(Argus, 29.May.2020) — Trinidad and Tobago declared explicit support for Venezuela’s US-sanctioned government this week, but the political ties will not revive natural gas cooperation in the near term because industrial demand has crumbled.
Venezuela’s vast untapped offshore gas deposits and cross-border fields have long been seen as vital to replenishing supply to Trinidad’s Atlantic LNG complex and other gas-based industries, which have been subject to domestic supply curtailments for years.
But Trinidad’s beleaguered industries now have more gas than they currently need following the partial shutdown of petrochemical and fertilizer industries in recent months because of falling demand from the Covid-19 pandemic.
This market dynamic wipes out any short-term push to access Venezuelan gas. Back in 2017, Venezuela’s state-owned PdV, its Trinidadian counterpart NGC and Shell struck a preliminary deal to develop gas from Venezuela’s Dragon field. An initial 150mm cf/d of gas would be transported through a planned flowline to Shell’s Hibiscus platform off Trinidad and distributed by NGC. Shell was the key actor, starting from the wellhead to Atlantic LNG, in which it is the leading shareholder.
The deal collapsed in 2018, in part because of disagreement over price. The following year, the US imposed oil sanctions on Venezuela. Even though these did not directly target gas, the suite of US sanctions — including financial sanctions levied in 2017 — was sufficiently broad to discourage any cooperation.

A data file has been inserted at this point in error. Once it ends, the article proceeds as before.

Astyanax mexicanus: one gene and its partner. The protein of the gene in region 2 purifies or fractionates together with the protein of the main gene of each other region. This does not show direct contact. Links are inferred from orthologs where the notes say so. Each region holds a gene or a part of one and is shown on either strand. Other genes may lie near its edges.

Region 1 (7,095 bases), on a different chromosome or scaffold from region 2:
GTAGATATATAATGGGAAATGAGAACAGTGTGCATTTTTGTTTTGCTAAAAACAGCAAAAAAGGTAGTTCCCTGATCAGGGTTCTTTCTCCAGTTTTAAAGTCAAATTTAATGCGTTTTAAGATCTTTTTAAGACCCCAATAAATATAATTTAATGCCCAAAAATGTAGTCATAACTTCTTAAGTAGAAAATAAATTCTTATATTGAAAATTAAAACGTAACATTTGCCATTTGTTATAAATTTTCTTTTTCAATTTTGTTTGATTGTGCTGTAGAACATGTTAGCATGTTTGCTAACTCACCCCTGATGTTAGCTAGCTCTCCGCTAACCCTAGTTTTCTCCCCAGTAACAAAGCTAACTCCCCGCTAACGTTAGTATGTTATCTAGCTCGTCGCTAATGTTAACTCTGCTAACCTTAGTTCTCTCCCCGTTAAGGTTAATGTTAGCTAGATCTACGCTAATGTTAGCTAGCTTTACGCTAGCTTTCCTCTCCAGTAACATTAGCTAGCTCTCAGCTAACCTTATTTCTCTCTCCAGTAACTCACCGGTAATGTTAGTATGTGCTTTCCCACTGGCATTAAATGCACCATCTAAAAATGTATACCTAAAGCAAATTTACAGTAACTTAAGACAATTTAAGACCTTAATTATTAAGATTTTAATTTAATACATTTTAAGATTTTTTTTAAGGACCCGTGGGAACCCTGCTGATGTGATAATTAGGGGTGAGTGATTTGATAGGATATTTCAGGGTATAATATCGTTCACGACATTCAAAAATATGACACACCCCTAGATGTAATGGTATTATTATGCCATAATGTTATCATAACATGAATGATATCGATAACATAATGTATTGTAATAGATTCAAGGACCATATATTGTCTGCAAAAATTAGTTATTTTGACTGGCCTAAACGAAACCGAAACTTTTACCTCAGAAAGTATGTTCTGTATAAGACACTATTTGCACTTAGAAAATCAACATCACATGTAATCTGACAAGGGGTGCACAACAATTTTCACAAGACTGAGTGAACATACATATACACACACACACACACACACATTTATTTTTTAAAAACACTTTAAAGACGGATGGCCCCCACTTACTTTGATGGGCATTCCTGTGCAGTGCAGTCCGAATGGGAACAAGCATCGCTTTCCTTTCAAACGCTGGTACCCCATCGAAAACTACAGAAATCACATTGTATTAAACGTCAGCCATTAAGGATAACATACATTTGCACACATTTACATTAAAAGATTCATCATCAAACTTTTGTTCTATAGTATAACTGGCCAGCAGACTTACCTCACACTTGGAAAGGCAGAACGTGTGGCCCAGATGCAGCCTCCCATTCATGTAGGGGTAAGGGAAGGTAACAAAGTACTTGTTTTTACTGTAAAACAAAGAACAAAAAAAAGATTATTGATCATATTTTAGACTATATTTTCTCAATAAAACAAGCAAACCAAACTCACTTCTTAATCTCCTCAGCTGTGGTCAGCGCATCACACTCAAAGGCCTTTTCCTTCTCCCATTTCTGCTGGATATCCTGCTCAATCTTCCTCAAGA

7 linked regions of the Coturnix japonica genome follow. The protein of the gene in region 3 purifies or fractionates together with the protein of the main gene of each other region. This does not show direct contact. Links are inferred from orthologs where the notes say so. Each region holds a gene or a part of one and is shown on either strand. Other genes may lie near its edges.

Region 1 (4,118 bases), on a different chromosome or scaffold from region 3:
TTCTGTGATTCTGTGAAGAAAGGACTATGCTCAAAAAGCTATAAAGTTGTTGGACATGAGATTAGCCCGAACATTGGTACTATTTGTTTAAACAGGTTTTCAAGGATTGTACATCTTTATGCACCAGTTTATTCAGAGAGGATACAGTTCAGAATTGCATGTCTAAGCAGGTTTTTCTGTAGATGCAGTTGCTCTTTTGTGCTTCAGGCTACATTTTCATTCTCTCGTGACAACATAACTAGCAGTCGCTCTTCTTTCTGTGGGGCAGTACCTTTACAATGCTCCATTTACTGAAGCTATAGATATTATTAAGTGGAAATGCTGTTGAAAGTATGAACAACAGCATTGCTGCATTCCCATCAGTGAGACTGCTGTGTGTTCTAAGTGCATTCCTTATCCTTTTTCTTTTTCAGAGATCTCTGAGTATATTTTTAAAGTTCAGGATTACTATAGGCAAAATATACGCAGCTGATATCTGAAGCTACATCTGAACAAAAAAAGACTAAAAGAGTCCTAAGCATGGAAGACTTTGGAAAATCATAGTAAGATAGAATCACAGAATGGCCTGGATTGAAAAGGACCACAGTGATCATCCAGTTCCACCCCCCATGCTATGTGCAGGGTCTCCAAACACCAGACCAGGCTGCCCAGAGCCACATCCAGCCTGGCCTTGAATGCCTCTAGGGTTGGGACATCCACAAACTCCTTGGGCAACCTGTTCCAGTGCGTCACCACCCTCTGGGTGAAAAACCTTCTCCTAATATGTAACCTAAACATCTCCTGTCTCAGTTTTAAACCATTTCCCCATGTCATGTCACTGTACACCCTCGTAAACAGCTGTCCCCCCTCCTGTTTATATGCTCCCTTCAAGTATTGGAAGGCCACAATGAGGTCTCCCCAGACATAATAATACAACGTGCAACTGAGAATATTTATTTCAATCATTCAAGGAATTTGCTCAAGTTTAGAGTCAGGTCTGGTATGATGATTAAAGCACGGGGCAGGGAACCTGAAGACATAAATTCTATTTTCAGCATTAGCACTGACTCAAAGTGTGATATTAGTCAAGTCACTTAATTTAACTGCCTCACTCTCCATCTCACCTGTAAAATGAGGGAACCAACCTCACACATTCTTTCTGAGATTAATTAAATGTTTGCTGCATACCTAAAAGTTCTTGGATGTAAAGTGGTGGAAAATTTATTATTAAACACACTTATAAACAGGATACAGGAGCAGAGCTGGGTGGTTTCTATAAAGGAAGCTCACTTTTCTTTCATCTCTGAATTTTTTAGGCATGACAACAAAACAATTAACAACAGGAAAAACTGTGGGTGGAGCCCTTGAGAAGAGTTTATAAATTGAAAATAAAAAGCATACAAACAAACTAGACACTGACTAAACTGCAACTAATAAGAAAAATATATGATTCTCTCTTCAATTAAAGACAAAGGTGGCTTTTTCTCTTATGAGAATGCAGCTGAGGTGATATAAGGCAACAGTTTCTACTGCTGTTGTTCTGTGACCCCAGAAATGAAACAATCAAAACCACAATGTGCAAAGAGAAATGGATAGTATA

Nonetheless, Trinidad, like other Caribbean countries with traditional commercial ties to Caracas, has resisted US pressure to recognize Venezuelan opposition leader Juan Guaido as Venezuela’s interim president, in place of UN-recognized President Nicolas Maduro.
“Notwithstanding the difficulties within Venezuela, Trinidad and Tobago stands on solid ground in recognizing the government led by President Nicolas Maduro as the legitimate government of Venezuela,” Trinidad foreign minister Dennis Moses told local senators on 26 May, citing the position of the UN and Caribbean trade group Caricom.
Trinidad’s ties to Venezuela have been in the spotlight since a 27 March visit by Venezuela’s US-sanctioned executive vice president Delcy Rodriguez, who met with Trinidad’s prime minister Keith Rowley with the official aim of discussing pandemic aid.
In a rare public spat, US ambassador Joseph Mondello accused Trinidad of breaching the 1947 Rio Treaty, under which an attack or threat of aggression against one of the hemisphere’s signatories is considered an attack against of them. Moses said Trinidad is not bound by the decisions taken by signatories of the treaty, as they relate to travel bans and sanctions against Venezuela.
The row deepened in early May after a gasoline cargo that loaded in Trinidad was diverted to Venezuela even though it had been originally bound for Aruba. Trinidad’s state-owned fuel trading company Paria denied any responsibility.
For now, Trinidad’s energy ministry says a February decision to develop the country’s side of cross-border maritime gas deposits on its own, without cooperation with Venezuela, remains unchanged.
“The natural gas projects involving Venezuela were changed earlier this year so that they could be expedited to our benefit,” the ministry said. “The situation remains the same and there are no new initiatives in this regard.”
Under a preliminary agreement, Shell would develop Trinidad’s share of 2.71 Tcf on its side of the 10 Tcf Loran-Manatee field, with production projected to start in 2025 at 270mm-400mm cf/d.
— By Canute James and Patricia Garip